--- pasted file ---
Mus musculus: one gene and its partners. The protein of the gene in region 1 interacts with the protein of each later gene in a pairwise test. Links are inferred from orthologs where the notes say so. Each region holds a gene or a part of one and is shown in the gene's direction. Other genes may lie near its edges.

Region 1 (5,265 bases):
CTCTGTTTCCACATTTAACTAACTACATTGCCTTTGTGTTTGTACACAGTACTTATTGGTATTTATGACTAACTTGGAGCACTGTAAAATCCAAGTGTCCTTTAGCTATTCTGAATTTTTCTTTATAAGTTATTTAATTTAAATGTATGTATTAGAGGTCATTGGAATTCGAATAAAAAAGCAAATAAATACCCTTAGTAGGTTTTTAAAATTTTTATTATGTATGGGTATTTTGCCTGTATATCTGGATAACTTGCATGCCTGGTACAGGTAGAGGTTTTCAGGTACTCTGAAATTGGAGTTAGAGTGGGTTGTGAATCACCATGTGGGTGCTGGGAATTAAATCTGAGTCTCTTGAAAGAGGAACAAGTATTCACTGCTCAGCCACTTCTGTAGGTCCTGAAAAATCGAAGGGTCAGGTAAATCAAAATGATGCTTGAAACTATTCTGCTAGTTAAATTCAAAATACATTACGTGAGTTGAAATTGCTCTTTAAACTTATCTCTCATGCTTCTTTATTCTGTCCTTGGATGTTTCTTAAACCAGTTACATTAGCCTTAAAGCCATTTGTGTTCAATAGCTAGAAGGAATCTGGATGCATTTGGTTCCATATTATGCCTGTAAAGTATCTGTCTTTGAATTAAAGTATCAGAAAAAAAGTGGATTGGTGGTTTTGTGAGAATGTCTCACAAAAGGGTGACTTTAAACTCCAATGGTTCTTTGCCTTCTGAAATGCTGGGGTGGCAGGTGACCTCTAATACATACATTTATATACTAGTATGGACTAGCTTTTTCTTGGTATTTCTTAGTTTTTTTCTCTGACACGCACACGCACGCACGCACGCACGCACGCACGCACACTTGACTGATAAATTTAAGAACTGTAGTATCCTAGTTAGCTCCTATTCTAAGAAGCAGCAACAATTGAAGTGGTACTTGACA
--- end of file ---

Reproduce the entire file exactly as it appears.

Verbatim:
Mus musculus: one gene and its partners. The protein of the gene in region 1 interacts with the protein of each later gene in a pairwise test. Links are inferred from orthologs where the notes say so. Each region holds a gene or a part of one and is shown in the gene's direction. Other genes may lie near its edges.

Region 1 (5,265 bases):
CTCTGTTTCCACATTTAACTAACTACATTGCCTTTGTGTTTGTACACAGTACTTATTGGTATTTATGACTAACTTGGAGCACTGTAAAATCCAAGTGTCCTTTAGCTATTCTGAATTTTTCTTTATAAGTTATTTAATTTAAATGTATGTATTAGAGGTCATTGGAATTCGAATAAAAAAGCAAATAAATACCCTTAGTAGGTTTTTAAAATTTTTATTATGTATGGGTATTTTGCCTGTATATCTGGATAACTTGCATGCCTGGTACAGGTAGAGGTTTTCAGGTACTCTGAAATTGGAGTTAGAGTGGGTTGTGAATCACCATGTGGGTGCTGGGAATTAAATCTGAGTCTCTTGAAAGAGGAACAAGTATTCACTGCTCAGCCACTTCTGTAGGTCCTGAAAAATCGAAGGGTCAGGTAAATCAAAATGATGCTTGAAACTATTCTGCTAGTTAAATTCAAAATACATTACGTGAGTTGAAATTGCTCTTTAAACTTATCTCTCATGCTTCTTTATTCTGTCCTTGGATGTTTCTTAAACCAGTTACATTAGCCTTAAAGCCATTTGTGTTCAATAGCTAGAAGGAATCTGGATGCATTTGGTTCCATATTATGCCTGTAAAGTATCTGTCTTTGAATTAAAGTATCAGAAAAAAAGTGGATTGGTGGTTTTGTGAGAATGTCTCACAAAAGGGTGACTTTAAACTCCAATGGTTCTTTGCCTTCTGAAATGCTGGGGTGGCAGGTGACCTCTAATACATACATTTATATACTAGTATGGACTAGCTTTTTCTTGGTATTTCTTAGTTTTTTTCTCTGACACGCACACGCACGCACGCACGCACGCACGCACGCACACTTGACTGATAAATTTAAGAACTGTAGTATCCTAGTTAGCTCCTATTCTAAGAAGCAGCAACAATTGAAGTGGTACTTGACA